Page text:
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World bank, 2019
Poverty headcount ratio at $3.20 a day (2011 PPP) (% of population)
Population below international poverty line

Varies per sector and company size.

National minimum wage

Equivalent to 6,852 Honduran lempira per worker per month.
Global Living Wage Coalition, 2020

per month
Rural living wage
World bank, 2019
Employment in agriculture (% of total employment) (modeled ILO estimate)
Agricultural workforce
World bank, 2019
Agriculture, forestry, and fishing, value added (% of GDP)
Agriculture share of GDP

ITUC Global Rights Index, 2020
No guarantee of rights.

very high
Risk to workers' rights


Honduras has approximately 10 million inhabitants.[1] The population is relatively evenly distributed between urban (58%)[2] and rural (42%)[3] areas. The agricultural sector absorbs 30% of total employment in Honduras,[4] and contributes 11% to the national GDP.[5]

The country faces severe poverty, food insecurity and inequality, with its indigenous population being the poorest social group. Approximately 28% of the country’s land is dedicated to agriculture, which is characterized by the production of low-profitability products such as bananas, plantains, rice, maize and beans.[6] Smallholder farmers account for about 70% of the farmers in Honduras, who generally cultivate in plots of less than 1 hectare of land. These farmers are particularly vulnerable to external shocks, such as natural disasters and price fluctuations, which are recurrent in Honduras.[7]

The top produced commodities in Honduras are sugar cane, palm oil, cow milk, bananas, maize and green coffee.[8] Similarly, the top exported commodities are bananas, coffee, melons, palm oil, molasses and raw sugar.[9]

  1. ^ World Bank (2019).
  2. ^ World Bank (2019).
  3. ^ World Bank (2019).
  4. ^ World Bank (2020).
  5. ^ World Bank (2019).
  6. ^ IFAD. Honduras.
  7. ^ GAFSP. Smallholders in Honduras Weather the Effects of Climate Change.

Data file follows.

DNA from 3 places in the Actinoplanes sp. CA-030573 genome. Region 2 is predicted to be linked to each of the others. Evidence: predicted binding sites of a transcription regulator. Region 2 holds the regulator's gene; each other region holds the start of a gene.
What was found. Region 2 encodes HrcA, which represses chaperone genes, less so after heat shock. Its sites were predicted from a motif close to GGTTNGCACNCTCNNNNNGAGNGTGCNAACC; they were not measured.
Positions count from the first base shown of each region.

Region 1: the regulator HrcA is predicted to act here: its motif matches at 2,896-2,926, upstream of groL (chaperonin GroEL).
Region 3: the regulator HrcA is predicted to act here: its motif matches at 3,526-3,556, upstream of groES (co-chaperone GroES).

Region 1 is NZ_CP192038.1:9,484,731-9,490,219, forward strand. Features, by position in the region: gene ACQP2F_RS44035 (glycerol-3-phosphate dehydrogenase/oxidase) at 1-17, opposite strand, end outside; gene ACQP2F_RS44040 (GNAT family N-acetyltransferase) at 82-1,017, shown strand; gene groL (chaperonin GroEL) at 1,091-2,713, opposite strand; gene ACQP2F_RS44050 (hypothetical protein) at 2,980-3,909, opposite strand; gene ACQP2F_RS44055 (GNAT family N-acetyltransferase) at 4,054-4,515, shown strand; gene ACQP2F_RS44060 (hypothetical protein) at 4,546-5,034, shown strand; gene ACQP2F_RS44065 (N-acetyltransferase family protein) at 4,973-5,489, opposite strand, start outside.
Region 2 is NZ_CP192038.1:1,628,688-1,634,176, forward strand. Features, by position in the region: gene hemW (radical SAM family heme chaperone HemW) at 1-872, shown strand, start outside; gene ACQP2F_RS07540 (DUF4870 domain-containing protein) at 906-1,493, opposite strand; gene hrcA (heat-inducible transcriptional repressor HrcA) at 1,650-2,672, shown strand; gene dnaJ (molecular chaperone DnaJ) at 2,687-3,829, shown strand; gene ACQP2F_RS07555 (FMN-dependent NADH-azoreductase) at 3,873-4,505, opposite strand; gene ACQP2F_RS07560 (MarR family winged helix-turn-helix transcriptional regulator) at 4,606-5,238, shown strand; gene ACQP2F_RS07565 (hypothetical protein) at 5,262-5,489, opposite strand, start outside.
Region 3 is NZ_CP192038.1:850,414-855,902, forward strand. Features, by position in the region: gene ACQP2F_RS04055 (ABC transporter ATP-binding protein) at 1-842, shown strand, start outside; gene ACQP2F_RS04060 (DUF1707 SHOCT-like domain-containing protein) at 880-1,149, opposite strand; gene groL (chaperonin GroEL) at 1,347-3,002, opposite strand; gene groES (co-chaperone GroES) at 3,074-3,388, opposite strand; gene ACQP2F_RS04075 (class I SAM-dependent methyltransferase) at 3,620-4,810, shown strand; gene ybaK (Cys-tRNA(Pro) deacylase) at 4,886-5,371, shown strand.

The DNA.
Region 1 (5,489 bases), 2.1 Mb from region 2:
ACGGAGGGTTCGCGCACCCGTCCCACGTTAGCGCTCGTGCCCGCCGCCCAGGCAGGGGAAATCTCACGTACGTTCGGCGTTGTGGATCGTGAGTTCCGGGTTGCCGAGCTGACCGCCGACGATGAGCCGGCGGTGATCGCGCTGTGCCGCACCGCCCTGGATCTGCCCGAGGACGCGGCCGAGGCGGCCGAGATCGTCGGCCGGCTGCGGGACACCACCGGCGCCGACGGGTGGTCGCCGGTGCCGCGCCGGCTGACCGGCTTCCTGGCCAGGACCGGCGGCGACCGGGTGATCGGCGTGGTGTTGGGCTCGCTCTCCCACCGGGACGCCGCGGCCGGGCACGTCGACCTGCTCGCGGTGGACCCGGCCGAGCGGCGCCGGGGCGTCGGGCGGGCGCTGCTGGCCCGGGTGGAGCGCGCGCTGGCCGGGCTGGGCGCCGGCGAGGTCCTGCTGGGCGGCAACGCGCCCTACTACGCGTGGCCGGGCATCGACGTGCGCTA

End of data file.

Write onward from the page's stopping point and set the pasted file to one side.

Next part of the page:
8. ^ FAOSTAT (2019).
  9. ^ FAOSTAT (2019).


Minimum wage

The minimum wage in Honduras varies by sector and within sectors it depends on the size of the company’s workforce.[1]

Although labor rights are established by the state, the law fails to effectively assure the rights of domestic workers. Working excessive hours, failing to respect maternity rights, and not paying minimum wage are examples of violations by employers in many industries, including agriculture. Particularly in the agricultural sector it is the norm not to pay the minimum wage. It is estimated that less than 1% of agricultural workers actually earn a minimum wage. In addition, employers even penalize agricultural workers for choosing to use the days off provided by law.[2]

  1. ^ Wage Indicator Foundation (2020). Minimum Wage-Honduras.
  2. ^ U.S. Department of State (2019). Country Reports on Human Rights Practices: Honduras.

Living wage

The Global Living Wage Coalition has developed a Living Wage Reference Value study for rural Honduras based on the Anker methodology.

The Anker Living Wage Reference Value for rural Honduras is estimated at 6,852 Honduran lempira (231 EUR) per month. This estimate accounts for the wage required by rural workers to afford a basic but decent standard of living in a typical rural area of Honduras. The Reference Value estimate consists of a net living wage of 6,304 Honduran lempira (213 EUR) per month, plus an estimated amount of 548 Honduran lempira (29 EUR) to be paid to State Welfare Fund and in private pension. The Anker Living Wage Reference Value is estimated to be approximately 60% higher than the average agricultural wage.[1]

  1. ^ Global Living Wage Coalition (2020). Anker Living Wage Reference Value: Rural Honduras 2020.

What's happening


Living Wage Reference Value, Rural Honduras

Living wage estimate for workers to be able to afford a basic but decent living standard in a typical rural area of Honduras. Global Living Wage Coalition, 2020.


Sustainability in the Honduran Informal Market

This report explores the possibility of creating sustainable supply chains that benefit its members on the informal market in Honduras.


Impacts of Fair Trade-Certified Coffee.

This report explores the implications of Fairtrade certified coffee in farm workers and smallholders in Nicaragua, Brazil, Honduras and Peru.


Creating Economic Opportunities

This report by the Rainforest Alliance is a case study of the ULAKUAS agroforestry cooperative aiming at securing sustainable forestry and livelihood development.

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